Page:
Homeopathic “vaccines” take diseased human tissue -- allegedly from people with the disease intended to be prevented -- and dilutes that tissue over and over again, up to one part ingredient and (as the video above explains) 1,000,000,000,000,000,000,000,000,000,000,000,000,000,000,000,000,000,000,000 parts water. And that's just a “30C” dilution. There are homeopathic remedies that are “300C,” where you would have to have a pill the size of the observable universe in order to guarantee that just one molecule of the ingredient is present.
On the other hand, an mRNA vaccine licensed by the FDA that are measurable, that have been tested in clinical trials for safety and effectiveness, and whose evidence of reduction of severe disease can be quantified easily through both clinical trial data and epidemiological study. Unlike homeopathic remedies, the licensed vaccines do not have on them that “these products have are not intended to diagnose, treat, or prevent any disease.” And the ingredients of licensed vaccines are documented in the package inserts of the vaccines along with data obtained during clinical trials.
Unfortunately, in the United States and elsewhere, homeopathy has been sold as a remedy to many ailments with and without the warning mentioned above. As the English language has evolved, the word “homeopathic” has been equated with “all natural” or “organic,” a distinction from the “synthetic” or “manufactured” (yet proven as effective) medication from pharmaceutical companies. To further complicate things, (and others who practice homeopathy though they lack an MD or DO education), and physicians with MD or DO educations have been known to “prescribe” homeopathic remedies to their patients.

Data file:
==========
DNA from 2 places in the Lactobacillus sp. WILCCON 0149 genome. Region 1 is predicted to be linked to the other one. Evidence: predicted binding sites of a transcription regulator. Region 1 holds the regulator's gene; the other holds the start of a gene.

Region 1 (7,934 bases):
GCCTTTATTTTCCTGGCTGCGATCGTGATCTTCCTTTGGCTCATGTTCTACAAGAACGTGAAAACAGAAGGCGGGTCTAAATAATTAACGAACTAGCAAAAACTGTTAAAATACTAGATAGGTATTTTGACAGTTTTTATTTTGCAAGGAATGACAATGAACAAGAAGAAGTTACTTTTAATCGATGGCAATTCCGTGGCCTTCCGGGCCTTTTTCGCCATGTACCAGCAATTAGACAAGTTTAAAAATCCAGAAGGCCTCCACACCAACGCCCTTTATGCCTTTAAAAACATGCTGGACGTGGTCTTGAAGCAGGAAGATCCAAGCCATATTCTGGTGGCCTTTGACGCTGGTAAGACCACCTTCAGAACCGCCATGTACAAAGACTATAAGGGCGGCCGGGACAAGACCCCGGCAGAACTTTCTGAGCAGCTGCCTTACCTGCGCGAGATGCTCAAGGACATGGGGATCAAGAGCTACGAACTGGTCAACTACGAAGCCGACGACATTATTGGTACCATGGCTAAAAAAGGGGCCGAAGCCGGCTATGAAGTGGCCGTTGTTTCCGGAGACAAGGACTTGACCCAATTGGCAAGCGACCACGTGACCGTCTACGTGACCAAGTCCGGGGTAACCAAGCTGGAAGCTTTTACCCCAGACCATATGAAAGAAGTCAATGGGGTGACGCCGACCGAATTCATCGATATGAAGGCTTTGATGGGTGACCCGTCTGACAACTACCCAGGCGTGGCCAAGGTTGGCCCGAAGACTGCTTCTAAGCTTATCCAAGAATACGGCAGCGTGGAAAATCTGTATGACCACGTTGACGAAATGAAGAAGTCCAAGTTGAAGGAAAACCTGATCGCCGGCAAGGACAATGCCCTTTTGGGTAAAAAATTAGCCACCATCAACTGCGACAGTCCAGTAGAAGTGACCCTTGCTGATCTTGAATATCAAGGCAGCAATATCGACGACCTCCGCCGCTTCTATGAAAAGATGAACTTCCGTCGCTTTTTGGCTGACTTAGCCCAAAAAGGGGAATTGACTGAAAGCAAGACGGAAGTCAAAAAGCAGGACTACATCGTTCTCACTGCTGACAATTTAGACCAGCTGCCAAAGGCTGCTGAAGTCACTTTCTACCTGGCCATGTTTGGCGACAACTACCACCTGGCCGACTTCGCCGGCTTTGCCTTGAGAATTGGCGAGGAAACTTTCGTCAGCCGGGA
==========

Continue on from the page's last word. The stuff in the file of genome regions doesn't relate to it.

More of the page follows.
At the end of the day, lies and misinformation about vaccines -- all vaccines, not just COVID-19 vaccines -- circulate widely on the internet and outside of it. When those lies and misinformation are amplified by people with wide audiences, they plant the seeds of doubt in the minds of people who then germinate those doubts and spread more doubt among their peers. In the end, those ideas translate to action, or -- in the case of vaccines -- inaction, and that inaction leaves people vulnerable to vaccine preventable diseases... People who might not have the multi-million dollar contracts and institutional supports to go through a disease like COVID-19 with little to no long-term effects.
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Loeb, M., Russell, M. L., Neupane, B., Thanabalan, V., Singh, P., Newton, J., & Pullenayegum, E. (2018). A randomized, blinded, placebo-controlled trial comparing antibody responses to homeopathic and conventional vaccines in university students. Vaccine, 36(48), 7423–7429. https://doi.org/10.1016/j.vaccine.2018.08.082
Loudon I. (2006). A brief history of homeopathy. Journal of the Royal Society of Medicine, 99(12), 607–610. https://doi.org/10.1258/jrsm.99.12.607